Ingraham’s Immigration Policy Prescriptions
(I will be honest, there is nothing new in this post. I am just exercising the Blogger’s Right to Respond to a ridiculous set of ideas in writing because it is more satisfying than sitting here keeping the frustration to myself.)
Laura Ingraham came on The O’Reilly Factor to provide her immigration policy plan, and it contains fairly typical recommendations for what are radically simplistic views of the situation.
She starts with the following:
“First thing you do is starting deporting people, not by the hundreds, not by the dozens, by the thousands,” she said. “And that means entire families, not just a father or a mother. But we keep families unified by deporting all people who are here illegally.”
She pitches this as keeping families together but utterly misses some rather fundamental issues about the real human conditions that exist in our country. It is not the case that one can just carve out the undocumented families. The father of family A may be be here without a visa, but his wife may have documents or may be a citizen. Their children are very likely citizens. Family B may be made up parents without documents, but middle school aged children who are citizens who know nothing of their parent’s country. In family C, the entire family may have crossed illegally, but the now teenage children do not remember anything of the land of their birth, since they crossed as toddlers. In family D, grandma may have been in the country for decades without a visa. Ingraham’s approach, like so much simplistic anti-immigrant rhetoric, is based on the notion that there is a foreign other than can be excised from the body politic. However, these people are not Them, but are very much part of Us. And, in general, what of the human costs of such a policy?
The complex logistics for such mass deportations seems not to enter into her thinking. Nor does she seem to understand the police state-like apparatus it would take to accomplish this goal (or, perhaps she does, but doesn’t care).
A side note, one of the things that vexes me is that American conservatives are supposedly all about the “American way” of pulling oneself up by the bootstraps, working hard to find a better life, personal initiative, etc. I am not sure what exemplifies that more than being willing to walk across the Sonoran desert for the chance to clean McDonald’s restrooms or work as a day laborer as a means of improving one’s life, or one’s family’s.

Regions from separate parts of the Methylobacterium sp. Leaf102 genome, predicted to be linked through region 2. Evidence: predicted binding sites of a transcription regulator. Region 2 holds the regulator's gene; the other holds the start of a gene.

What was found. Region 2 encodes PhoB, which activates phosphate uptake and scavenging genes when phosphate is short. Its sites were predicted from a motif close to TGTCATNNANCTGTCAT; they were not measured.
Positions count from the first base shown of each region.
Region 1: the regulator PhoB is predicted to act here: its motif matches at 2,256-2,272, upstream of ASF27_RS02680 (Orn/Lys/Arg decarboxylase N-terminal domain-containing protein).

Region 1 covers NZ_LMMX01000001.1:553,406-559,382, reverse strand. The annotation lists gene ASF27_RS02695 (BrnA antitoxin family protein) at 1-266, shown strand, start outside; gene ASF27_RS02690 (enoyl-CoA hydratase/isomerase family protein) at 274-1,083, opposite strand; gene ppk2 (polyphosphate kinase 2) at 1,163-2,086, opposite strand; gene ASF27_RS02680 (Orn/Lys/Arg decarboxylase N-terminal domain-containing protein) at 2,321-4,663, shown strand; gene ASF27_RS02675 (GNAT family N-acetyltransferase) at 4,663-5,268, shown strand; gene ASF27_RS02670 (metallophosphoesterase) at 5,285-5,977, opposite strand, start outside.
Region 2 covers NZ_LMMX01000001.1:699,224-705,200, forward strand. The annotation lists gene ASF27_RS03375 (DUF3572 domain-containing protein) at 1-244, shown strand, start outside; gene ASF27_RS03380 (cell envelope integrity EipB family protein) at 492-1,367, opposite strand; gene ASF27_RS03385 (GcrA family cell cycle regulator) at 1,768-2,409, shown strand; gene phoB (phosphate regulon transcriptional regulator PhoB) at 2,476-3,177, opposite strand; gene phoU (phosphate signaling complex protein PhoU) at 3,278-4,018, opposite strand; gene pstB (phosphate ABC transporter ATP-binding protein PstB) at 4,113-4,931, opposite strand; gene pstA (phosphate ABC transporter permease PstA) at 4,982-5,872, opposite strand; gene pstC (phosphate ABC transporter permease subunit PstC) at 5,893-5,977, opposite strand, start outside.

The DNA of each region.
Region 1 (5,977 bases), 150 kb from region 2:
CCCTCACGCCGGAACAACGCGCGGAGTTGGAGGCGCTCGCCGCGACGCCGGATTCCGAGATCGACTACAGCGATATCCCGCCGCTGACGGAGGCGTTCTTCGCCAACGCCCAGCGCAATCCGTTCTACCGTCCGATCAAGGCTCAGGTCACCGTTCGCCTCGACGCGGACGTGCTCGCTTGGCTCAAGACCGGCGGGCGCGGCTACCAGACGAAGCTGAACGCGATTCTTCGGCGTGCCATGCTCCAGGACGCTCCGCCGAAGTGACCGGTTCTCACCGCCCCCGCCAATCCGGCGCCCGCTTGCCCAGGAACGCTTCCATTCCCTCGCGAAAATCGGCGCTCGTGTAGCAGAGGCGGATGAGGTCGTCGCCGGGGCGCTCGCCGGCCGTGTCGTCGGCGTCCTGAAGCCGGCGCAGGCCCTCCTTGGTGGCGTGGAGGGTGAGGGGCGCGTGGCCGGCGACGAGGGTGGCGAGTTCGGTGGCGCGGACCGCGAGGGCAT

Another portion of the policy:
“Number three, I think there has to be an end to this thing called birthright citizenship, some people call it anchor babies,”
Now, Ingraham engaged in some hand-waving and stated that the Constitution does not require this, but there is the pesky and simple fact the XIVth Amendment states the following: “All persons born or naturalized in the United States, and subject to the jurisdiction thereof, are citizens of the United States.” This is pretty plain language supported by almost a century and a half of application and interpretation that define the basic notion that anyone born in the US is a citizen, plain and simple.
What advocates of changing this provision do not understand (well, one of many things) is that the assimilation problems that they fear would be made worse if we did away with birthright citizenship. They should look to Europe for examples, if they are curious.
Bill O’Reilly found the policy recommendations problematic, but not just because they were draconian:
“You do that kind of a draconian action, mass deportations would be draconian,” he argued. “I think that there is a better way to do it without destroying the Republican Party, which absolutely I believe would happen.”
If one watches the video, Ingraham calls this buying into the Democrat’s argument. However, a) I think O’Reilly is correct: such moves would damage the Republican Party greatly, but more importantly b) a major problem with this line of thinking is that it is not focused on finding the proper policy solution to a very real problem, it is simply focused on partisan calculations (and that, in a nutshell, in a major reason we cannot come up with a policy solution).